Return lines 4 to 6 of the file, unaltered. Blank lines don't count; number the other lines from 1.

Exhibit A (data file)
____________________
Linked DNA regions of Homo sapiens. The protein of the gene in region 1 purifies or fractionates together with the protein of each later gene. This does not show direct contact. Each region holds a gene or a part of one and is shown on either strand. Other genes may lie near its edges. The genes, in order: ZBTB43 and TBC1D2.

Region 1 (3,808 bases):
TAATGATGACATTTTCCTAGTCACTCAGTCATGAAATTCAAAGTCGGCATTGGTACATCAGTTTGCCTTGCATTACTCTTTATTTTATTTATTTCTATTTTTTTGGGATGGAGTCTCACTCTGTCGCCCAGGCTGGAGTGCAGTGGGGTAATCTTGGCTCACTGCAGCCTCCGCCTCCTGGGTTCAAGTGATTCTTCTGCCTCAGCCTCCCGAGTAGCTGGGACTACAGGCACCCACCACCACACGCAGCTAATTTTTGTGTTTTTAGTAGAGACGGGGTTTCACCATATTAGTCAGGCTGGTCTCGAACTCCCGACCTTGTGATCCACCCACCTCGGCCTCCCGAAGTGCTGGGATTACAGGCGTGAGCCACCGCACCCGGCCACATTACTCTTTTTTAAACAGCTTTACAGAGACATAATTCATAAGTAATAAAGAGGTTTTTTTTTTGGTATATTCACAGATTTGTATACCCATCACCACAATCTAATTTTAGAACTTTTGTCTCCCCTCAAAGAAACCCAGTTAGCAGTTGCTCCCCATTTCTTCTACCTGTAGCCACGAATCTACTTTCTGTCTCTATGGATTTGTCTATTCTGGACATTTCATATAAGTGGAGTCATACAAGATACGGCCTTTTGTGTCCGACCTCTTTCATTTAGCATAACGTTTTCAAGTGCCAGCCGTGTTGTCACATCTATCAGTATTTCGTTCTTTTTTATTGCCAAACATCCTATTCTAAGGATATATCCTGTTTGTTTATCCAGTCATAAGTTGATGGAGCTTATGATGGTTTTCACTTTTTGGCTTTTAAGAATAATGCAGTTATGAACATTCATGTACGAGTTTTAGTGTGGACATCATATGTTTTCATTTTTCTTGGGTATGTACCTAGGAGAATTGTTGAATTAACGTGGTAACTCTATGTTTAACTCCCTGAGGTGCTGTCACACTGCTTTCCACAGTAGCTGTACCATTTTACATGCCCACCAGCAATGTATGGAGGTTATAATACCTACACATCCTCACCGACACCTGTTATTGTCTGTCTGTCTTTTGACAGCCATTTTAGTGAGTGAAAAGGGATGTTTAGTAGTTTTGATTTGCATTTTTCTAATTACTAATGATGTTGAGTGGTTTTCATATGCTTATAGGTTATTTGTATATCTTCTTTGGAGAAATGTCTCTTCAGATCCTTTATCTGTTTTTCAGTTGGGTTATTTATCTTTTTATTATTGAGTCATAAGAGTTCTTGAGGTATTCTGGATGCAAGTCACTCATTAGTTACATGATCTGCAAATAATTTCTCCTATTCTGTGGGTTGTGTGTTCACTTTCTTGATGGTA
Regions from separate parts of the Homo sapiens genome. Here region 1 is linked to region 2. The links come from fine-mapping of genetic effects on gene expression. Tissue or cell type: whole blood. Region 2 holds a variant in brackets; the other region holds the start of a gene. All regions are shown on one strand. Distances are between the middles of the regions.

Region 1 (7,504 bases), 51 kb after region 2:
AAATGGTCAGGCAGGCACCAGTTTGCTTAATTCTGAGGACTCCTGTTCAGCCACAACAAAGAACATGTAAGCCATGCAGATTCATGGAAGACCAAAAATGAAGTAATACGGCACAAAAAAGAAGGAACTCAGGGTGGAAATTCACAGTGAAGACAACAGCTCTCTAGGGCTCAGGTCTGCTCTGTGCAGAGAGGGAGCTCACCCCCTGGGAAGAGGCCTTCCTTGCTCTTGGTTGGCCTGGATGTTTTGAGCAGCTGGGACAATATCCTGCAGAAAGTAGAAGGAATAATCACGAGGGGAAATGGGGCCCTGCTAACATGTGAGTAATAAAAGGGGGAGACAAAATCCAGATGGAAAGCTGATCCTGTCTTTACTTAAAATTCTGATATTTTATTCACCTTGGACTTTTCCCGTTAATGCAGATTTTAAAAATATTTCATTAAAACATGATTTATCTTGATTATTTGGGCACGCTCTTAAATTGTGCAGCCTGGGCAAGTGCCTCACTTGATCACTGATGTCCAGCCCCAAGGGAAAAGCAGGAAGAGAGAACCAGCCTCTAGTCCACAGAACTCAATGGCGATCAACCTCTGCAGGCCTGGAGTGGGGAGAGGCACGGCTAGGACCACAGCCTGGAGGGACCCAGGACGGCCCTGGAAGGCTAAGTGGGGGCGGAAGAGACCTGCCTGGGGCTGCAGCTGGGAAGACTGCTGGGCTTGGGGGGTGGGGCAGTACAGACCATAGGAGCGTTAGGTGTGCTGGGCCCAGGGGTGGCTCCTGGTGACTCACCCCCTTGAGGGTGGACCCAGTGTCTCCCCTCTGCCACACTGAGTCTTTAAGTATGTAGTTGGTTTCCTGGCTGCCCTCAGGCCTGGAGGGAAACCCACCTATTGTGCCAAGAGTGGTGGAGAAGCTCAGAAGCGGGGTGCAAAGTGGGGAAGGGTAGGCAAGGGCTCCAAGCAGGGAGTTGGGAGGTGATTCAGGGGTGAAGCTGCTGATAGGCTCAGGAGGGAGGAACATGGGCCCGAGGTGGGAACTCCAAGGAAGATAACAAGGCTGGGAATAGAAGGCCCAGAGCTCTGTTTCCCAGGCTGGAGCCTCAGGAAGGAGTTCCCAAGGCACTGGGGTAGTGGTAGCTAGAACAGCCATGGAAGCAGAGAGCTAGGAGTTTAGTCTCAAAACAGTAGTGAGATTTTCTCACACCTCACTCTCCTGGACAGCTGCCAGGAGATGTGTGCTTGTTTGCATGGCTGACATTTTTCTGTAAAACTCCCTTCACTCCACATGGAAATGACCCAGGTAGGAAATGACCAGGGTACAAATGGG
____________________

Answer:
Regions from separate parts of the Homo sapiens genome. Here region 1 is linked to region 2. The links come from fine-mapping of genetic effects on gene expression. Tissue or cell type: whole blood. Region 2 holds a variant in brackets; the other region holds the start of a gene. All regions are shown on one strand. Distances are between the middles of the regions.

Region 1 (7,504 bases), 51 kb after region 2:
AAATGGTCAGGCAGGCACCAGTTTGCTTAATTCTGAGGACTCCTGTTCAGCCACAACAAAGAACATGTAAGCCATGCAGATTCATGGAAGACCAAAAATGAAGTAATACGGCACAAAAAAGAAGGAACTCAGGGTGGAAATTCACAGTGAAGACAACAGCTCTCTAGGGCTCAGGTCTGCTCTGTGCAGAGAGGGAGCTCACCCCCTGGGAAGAGGCCTTCCTTGCTCTTGGTTGGCCTGGATGTTTTGAGCAGCTGGGACAATATCCTGCAGAAAGTAGAAGGAATAATCACGAGGGGAAATGGGGCCCTGCTAACATGTGAGTAATAAAAGGGGGAGACAAAATCCAGATGGAAAGCTGATCCTGTCTTTACTTAAAATTCTGATATTTTATTCACCTTGGACTTTTCCCGTTAATGCAGATTTTAAAAATATTTCATTAAAACATGATTTATCTTGATTATTTGGGCACGCTCTTAAATTGTGCAGCCTGGGCAAGTGCCTCACTTGATCACTGATGTCCAGCCCCAAGGGAAAAGCAGGAAGAGAGAACCAGCCTCTAGTCCACAGAACTCAATGGCGATCAACCTCTGCAGGCCTGGAGTGGGGAGAGGCACGGCTAGGACCACAGCCTGGAGGGACCCAGGACGGCCCTGGAAGGCTAAGTGGGGGCGGAAGAGACCTGCCTGGGGCTGCAGCTGGGAAGACTGCTGGGCTTGGGGGGTGGGGCAGTACAGACCATAGGAGCGTTAGGTGTGCTGGGCCCAGGGGTGGCTCCTGGTGACTCACCCCCTTGAGGGTGGACCCAGTGTCTCCCCTCTGCCACACTGAGTCTTTAAGTATGTAGTTGGTTTCCTGGCTGCCCTCAGGCCTGGAGGGAAACCCACCTATTGTGCCAAGAGTGGTGGAGAAGCTCAGAAGCGGGGTGCAAAGTGGGGAAGGGTAGGCAAGGGCTCCAAGCAGGGAGTTGGGAGGTGATTCAGGGGTGAAGCTGCTGATAGGCTCAGGAGGGAGGAACATGGGCCCGAGGTGGGAACTCCAAGGAAGATAACAAGGCTGGGAATAGAAGGCCCAGAGCTCTGTTTCCCAGGCTGGAGCCTCAGGAAGGAGTTCCCAAGGCACTGGGGTAGTGGTAGCTAGAACAGCCATGGAAGCAGAGAGCTAGGAGTTTAGTCTCAAAACAGTAGTGAGATTTTCTCACACCTCACTCTCCTGGACAGCTGCCAGGAGATGTGTGCTTGTTTGCATGGCTGACATTTTTCTGTAAAACTCCCTTCACTCCACATGGAAATGACCCAGGTAGGAAATGACCAGGGTACAAATGGG